By Kim Knight, The Art of Health, Auckland, New Zealand
‘Become your own Master’
Paramahamsa Prajnanananda, Head of the Kriya Yoga Institute
One of the things I have noticed working with chronic fatigue clients over the last 4 years are a number of across-the-board similarities. The one I’d like to talk about today is the concept of victimhood.
In every case I have met, there is to some degree or other a level of dis-empowerment – or victimhood. Now I know that being called a ‘victim’ is not particularly endearing, but the fact remains it’s true. And I include myself in these statistics, obviously, as a recoverer of chronic fatigue.
So what is this dis-empowerment issue? It seems to run very deep, and often subconsciously. Many years ago I became aware that I was what one could call a ‘covert martyr’ – as opposed to the overt type who are quite obvious in their cries for attention. The covert martyr often ‘soldiers on’ with their life, trying to get ahead but constantly being held back by a deep level of inner dis-empowerment and ‘poor me’ mentality. This weakness usually stems from childhood as a result of circumstances such as over-bearing caregivers, being bullied, physical or emotional abuse, feeling unsupported and much more.
For whatever reason (and there are countless reasons) the child grows up feeling weak and unsupported emotionally, which translates into not being able to support and stand up for them self. People with chronic fatigue often allow other’s needs to supersede their own, can’t say no, put work and other people before themselves, and generally feel ‘less than’ anyone else. The feelings of inner loss of power translate into self-defeating behaviour, spiralling down into feelings of despair, hopelessness and depression. And all the while there is still not a recognition of the intense state of victimhood inside.
So what is the solution? Well, as always, to first identify and acknowledge how things are. Recognize and accept that this is how it is. It does not make you a bad person, it just means there are dis-empowerment issues which need to be addressed. As good ol’ Dr Phil says ‘You can’t change what you don’t acknowledge’.
Then start to notice the feelings of dis-empowerment. Notice when you start behaving like a victim. And start to notice what it feels like when you act like a victim. Slowly you will start to recognize that actually it does not feel good at all! Whereas in the past, when the initial behaviour was set up, we felt better by playing the victim, we start to notice that our body does not feel good at all when we play ‘poor me’. And when this happens, ask yourself how you can do it differently. And start doing it differently!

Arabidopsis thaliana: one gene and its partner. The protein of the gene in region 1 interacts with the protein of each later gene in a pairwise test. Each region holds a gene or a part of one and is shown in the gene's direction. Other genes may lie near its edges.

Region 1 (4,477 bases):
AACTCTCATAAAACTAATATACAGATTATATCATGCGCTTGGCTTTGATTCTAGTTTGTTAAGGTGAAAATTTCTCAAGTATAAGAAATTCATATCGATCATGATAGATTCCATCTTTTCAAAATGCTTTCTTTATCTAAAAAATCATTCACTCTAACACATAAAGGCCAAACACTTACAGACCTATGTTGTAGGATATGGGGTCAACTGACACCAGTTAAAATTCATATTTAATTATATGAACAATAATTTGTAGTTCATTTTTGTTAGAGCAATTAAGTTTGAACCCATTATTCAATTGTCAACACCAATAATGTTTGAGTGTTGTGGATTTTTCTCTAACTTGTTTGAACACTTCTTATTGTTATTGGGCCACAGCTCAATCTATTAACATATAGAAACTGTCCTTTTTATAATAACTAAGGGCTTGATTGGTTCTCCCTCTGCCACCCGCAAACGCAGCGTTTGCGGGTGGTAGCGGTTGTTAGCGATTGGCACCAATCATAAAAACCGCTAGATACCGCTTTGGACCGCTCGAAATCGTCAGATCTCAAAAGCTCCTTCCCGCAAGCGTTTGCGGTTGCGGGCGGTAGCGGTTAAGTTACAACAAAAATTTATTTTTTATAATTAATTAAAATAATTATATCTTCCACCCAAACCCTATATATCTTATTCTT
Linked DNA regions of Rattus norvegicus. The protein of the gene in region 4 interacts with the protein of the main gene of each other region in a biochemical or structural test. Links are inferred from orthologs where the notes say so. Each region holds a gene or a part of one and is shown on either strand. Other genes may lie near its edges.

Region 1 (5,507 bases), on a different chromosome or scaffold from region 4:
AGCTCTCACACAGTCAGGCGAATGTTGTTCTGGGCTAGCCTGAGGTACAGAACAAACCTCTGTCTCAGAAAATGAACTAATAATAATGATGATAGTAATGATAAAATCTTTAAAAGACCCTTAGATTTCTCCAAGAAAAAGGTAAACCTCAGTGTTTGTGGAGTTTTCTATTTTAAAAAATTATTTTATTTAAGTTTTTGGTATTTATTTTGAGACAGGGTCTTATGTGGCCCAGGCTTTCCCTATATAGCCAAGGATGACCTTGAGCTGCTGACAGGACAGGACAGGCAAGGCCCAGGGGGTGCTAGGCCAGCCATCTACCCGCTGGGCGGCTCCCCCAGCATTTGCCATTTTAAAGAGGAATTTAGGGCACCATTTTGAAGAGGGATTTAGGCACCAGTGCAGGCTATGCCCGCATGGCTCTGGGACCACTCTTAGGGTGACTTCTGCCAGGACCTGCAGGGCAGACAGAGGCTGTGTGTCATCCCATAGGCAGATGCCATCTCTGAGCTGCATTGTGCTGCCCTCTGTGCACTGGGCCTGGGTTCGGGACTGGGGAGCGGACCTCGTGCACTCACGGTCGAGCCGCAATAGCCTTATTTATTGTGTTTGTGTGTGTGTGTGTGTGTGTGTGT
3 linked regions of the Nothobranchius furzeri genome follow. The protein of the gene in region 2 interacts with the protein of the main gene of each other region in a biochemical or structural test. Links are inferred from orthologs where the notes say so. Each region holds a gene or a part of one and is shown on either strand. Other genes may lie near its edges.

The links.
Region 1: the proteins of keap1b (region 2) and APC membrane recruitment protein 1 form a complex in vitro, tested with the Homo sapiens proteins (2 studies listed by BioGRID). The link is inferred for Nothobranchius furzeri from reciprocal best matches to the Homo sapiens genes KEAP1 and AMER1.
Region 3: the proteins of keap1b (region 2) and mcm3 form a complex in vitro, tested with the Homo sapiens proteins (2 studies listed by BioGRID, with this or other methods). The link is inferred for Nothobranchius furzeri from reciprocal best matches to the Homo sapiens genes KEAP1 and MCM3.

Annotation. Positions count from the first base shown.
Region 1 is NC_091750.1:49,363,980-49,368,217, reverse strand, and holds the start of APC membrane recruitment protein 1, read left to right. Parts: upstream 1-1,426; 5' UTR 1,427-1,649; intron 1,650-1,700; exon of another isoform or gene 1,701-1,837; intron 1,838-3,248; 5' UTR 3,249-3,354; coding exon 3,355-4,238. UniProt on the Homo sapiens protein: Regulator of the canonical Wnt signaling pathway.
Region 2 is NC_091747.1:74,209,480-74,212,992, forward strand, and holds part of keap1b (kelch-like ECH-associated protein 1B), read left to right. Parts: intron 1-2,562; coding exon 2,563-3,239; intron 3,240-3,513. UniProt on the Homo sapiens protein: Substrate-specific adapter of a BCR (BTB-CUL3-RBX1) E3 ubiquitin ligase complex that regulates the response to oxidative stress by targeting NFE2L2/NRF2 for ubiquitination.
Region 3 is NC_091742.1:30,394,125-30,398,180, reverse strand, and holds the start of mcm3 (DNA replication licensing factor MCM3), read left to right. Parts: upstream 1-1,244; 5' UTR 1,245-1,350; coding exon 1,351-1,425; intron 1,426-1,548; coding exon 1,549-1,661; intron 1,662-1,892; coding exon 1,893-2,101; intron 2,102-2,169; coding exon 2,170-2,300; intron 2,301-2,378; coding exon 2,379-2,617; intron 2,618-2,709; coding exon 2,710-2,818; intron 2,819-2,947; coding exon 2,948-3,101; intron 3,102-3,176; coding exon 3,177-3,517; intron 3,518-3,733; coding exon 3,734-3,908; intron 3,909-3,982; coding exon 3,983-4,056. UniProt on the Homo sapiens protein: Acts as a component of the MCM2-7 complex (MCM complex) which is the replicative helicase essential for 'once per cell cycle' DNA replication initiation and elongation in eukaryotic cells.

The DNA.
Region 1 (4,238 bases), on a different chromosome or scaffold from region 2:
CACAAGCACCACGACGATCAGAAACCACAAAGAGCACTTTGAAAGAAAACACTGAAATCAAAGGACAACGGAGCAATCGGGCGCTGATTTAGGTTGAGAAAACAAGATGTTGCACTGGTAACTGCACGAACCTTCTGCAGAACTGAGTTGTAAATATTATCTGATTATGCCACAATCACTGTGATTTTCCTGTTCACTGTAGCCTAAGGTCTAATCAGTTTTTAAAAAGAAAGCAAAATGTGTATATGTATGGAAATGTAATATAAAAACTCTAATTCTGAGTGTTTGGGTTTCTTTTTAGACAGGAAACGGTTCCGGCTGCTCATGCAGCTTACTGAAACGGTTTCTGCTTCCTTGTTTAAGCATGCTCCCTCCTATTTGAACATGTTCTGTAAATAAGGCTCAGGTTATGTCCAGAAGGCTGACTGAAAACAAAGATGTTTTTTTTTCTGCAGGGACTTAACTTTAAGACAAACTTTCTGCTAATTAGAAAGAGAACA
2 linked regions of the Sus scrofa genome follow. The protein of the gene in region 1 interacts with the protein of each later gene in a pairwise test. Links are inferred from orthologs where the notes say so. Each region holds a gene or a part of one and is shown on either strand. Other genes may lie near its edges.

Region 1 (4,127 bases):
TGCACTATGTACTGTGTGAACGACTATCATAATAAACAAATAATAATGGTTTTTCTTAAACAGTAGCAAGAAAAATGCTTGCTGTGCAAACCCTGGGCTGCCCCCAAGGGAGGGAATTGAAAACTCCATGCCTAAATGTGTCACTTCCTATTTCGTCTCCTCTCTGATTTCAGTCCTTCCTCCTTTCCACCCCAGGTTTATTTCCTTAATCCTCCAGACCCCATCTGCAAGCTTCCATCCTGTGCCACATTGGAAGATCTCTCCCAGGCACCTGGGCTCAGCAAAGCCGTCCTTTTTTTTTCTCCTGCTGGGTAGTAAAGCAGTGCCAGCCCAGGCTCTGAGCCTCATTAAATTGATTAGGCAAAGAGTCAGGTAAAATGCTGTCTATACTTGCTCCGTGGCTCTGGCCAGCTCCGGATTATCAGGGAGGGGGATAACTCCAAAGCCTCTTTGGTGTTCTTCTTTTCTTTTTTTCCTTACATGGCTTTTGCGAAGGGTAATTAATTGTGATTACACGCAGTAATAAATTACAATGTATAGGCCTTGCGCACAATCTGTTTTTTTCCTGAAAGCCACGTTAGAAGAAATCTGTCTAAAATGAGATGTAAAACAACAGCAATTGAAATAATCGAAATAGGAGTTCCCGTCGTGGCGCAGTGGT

I’ll give you an example. A few years ago when I was on a sickness benefit with chronic fatigue, I went overseas for more than a month which meant my benefit was stopped. On returning I could have re-applied and technically was still able to. However, as I contemplated going back on the benefit, I could feel how heavy and uninspired my body felt at the thought of doing that. So I tuned in and asked myself how my body (not my head) would feel if I didn’t go back on a benefit. And it felt completely different – much lighter and happier. So I decided to listen to my body intelligence (and that’s what Mickel Therapy is all about – listening to your body not your mind) and decided to take a huge risk and not re-apply for benefit.
Was it scary? You bet! Terrifying. But was it the right thing? You bet. And here’s the thing: once we commit to a decision which is life-supporting, life will support us. There is no doubt about that. It doesn’t mean things will be easy, as we will still have to work on those old patterns and beliefs which we have lived with for so long. But slowly, slowly (and sometimes faster than that) things will change. And as we move towards self-mastery, life will get better and better, you will find yourself feeling stronger and stronger, and being a victim will become a thing of the past.
I wish you well on your journey! We are all born to become our own masters.